China has ignored Australia’s attempts to discuss trade tensions over beef and barley imports.
Trade Minister Simon Birmingham confirmed his Chinese counterpart had not responded to requests for the talks.
“We have not secured said meeting yet. I would hope that would be forthcoming,” Senator Birmingham told parliament on Wednesday.
Western Australia fears it could become the meat in the sandwich as trade and diplomatic tensions with China escalate.
Premier Mark McGowan has urged conservative politicians to tone down their inflammatory rhetoric.
“Some federal Liberal MPs from Western Australia have been very hostile with some of our trading relationships,” he told state parliament.
“We need to ensure we have balanced commentary and a balanced approach to these issues to ensure that our citizens aren’t collateral damage.”
Queensland Premier Annastacia Palaszczuk is also skittish about the stoush.
“China is an incredibly important trading partner to Queensland – most of our trade goes to China,” she said.
“Trade means jobs.”
Ms Palaszczuk, who will write to federal Senator Birmingham to remind him of China’s importance to her state, said the trade tangle threatened 3000 jobs in her state.
Australian relations with China have been heavily strained since Prime Minister Scott Morrison began pushing for a global inquiry into coronavirus.
Beijing’s ambassador warned China could boycott Australian produce if Mr Morrison persisted.
China has since blacklisted four Australian abattoirs and threatened to slap an 80 per cent tariff on barley imports.
Eighteen per cent of Australia’s beef production is shipped to China, with exports worth more than $3 billion a year.
The four meat works involved – JBS Dinmore, JBS Beef City, Kilcoy and Northern Cooperative Meat Company – account for about 35 per cent of Australian beef exports.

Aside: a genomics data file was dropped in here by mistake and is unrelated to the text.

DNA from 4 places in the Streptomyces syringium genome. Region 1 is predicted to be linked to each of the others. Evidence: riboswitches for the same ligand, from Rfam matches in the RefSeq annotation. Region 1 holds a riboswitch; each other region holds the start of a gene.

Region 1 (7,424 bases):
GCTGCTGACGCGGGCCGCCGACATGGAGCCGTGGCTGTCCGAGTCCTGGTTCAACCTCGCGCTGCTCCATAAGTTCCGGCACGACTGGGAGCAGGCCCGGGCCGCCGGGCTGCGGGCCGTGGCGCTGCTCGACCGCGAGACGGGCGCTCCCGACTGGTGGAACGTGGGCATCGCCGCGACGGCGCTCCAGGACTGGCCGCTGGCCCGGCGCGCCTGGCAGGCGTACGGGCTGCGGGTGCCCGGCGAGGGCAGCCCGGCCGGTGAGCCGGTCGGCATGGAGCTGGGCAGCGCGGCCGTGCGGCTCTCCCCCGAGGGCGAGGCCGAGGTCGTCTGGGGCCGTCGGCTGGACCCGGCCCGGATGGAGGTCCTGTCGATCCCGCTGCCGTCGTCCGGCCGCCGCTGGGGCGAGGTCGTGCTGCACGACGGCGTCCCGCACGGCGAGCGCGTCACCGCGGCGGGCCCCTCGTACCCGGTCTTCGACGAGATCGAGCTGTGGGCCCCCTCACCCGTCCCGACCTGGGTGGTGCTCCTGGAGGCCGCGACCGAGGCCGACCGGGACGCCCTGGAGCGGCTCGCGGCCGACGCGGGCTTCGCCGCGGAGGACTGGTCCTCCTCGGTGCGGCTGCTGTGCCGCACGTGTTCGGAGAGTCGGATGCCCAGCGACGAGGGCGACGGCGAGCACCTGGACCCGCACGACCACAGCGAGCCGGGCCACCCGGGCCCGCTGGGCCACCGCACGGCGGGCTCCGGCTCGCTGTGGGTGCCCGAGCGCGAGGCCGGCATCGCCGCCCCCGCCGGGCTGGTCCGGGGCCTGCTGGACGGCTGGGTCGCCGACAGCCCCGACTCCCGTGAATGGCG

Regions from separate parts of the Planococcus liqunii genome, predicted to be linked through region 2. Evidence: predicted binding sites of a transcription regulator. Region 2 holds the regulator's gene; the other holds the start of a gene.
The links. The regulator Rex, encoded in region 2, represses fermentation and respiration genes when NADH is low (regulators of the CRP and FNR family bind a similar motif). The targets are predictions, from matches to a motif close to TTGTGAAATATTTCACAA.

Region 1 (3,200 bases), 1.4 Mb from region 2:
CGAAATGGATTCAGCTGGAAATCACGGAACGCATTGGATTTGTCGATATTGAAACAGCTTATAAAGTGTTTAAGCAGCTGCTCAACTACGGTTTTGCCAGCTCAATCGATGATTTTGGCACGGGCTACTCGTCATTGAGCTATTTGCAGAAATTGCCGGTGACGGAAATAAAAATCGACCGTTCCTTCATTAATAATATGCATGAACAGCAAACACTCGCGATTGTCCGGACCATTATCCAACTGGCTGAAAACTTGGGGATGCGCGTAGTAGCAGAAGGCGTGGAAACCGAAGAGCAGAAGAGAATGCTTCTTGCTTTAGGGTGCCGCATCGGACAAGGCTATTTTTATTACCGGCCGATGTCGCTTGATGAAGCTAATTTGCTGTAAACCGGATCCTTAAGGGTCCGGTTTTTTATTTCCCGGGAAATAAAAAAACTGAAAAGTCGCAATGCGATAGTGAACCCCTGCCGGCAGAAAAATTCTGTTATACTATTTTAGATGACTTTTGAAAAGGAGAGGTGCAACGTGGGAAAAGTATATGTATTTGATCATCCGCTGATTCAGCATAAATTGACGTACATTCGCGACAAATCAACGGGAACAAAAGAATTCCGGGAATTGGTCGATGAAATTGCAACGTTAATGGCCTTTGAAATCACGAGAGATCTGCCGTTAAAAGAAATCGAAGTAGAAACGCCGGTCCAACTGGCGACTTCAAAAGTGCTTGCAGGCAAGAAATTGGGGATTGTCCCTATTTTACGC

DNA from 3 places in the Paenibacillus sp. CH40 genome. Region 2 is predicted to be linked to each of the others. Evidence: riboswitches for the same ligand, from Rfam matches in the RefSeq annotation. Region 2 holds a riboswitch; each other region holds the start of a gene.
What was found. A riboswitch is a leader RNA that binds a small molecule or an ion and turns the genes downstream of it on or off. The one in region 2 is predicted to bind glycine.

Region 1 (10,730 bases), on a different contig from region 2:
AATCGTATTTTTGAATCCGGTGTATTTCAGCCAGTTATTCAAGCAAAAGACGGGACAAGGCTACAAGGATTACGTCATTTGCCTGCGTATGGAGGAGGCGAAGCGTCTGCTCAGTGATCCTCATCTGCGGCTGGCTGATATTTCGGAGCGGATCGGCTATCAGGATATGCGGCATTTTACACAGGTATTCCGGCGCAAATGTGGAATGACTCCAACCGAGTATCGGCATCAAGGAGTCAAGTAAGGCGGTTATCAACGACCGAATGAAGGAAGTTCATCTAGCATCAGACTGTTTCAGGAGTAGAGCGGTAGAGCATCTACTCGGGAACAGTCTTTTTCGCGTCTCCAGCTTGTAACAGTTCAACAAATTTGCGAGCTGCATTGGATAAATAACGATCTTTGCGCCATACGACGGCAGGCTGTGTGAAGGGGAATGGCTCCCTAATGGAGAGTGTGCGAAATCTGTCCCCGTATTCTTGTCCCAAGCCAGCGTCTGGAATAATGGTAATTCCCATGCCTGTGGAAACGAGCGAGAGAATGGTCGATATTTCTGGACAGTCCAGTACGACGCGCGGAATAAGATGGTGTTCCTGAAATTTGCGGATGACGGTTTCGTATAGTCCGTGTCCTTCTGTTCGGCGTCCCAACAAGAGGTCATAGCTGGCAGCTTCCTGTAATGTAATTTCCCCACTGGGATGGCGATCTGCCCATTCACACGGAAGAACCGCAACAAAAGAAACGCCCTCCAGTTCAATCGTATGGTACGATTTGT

China’s foreign ministry spokesman Zhao Lijian said customs officers had detected repeated violations of inspection and quarantine requirements by a few Australian beef export companies.
“China has decided to suspend, effective immediately, processing four Australian companies’ import declarations for meat products,” he said.
“The Chinese side has asked the Australian side to conduct a thorough investigation to find the cause and address the issue.”
Senator Birmingham said it was concerning the suspensions appeared to be based on highly technical issues, some dating back more than a year.
“It’s disappointing that no notification was given prior to that suspension taking effect,” he said.
Nationals senator Matt Canavan said the issue appeared to be about labelling stickers being the wrong way around. He noted the Kilcoy abattoir was Chinese-owned.
“We shouldn’t jump to conclusions but it does underscore the need for us to diversify our trade relationships,” he told Nine.
Finance Minister Mathias Cormann insisted the trade issues were not linked to the push for a coronavirus inquiry.
“These are things that you would not even pick up on if we were not in this current climate,” he told ABC radio.
This is what China does to Australia because they asked for an investigation of the World Health Organization. The goal for every country is to become less dependent on China so that actions like these won’t matter. #ChinasRetaliation https://t.co/GQbZPy5LFM
— Nikki Haley (@NikkiHaley) May 12, 2020
China has argued the origin and transmission of the coronavirus needs to be assessed by medical professionals.
“Political manoeuvres under the context of the pandemic will only disrupt international anti-virus co-operation and won’t gain any support,” Mr Zhao said.
Agriculture Minister David Littleproud said the beef suspension was a lesson for exporters about meeting other countries’ import standards.
National Farmers’ Federation president Fiona Simson said disruptions to exports were concerning.
“We recognise in relationships as significant as that between Australia and China, from time to time, issues do arise,” she said.
“When they do, it is important that both parties work together in a respectful manner to, as soon as possible, resolve the challenge to an end that is satisfactory to both.”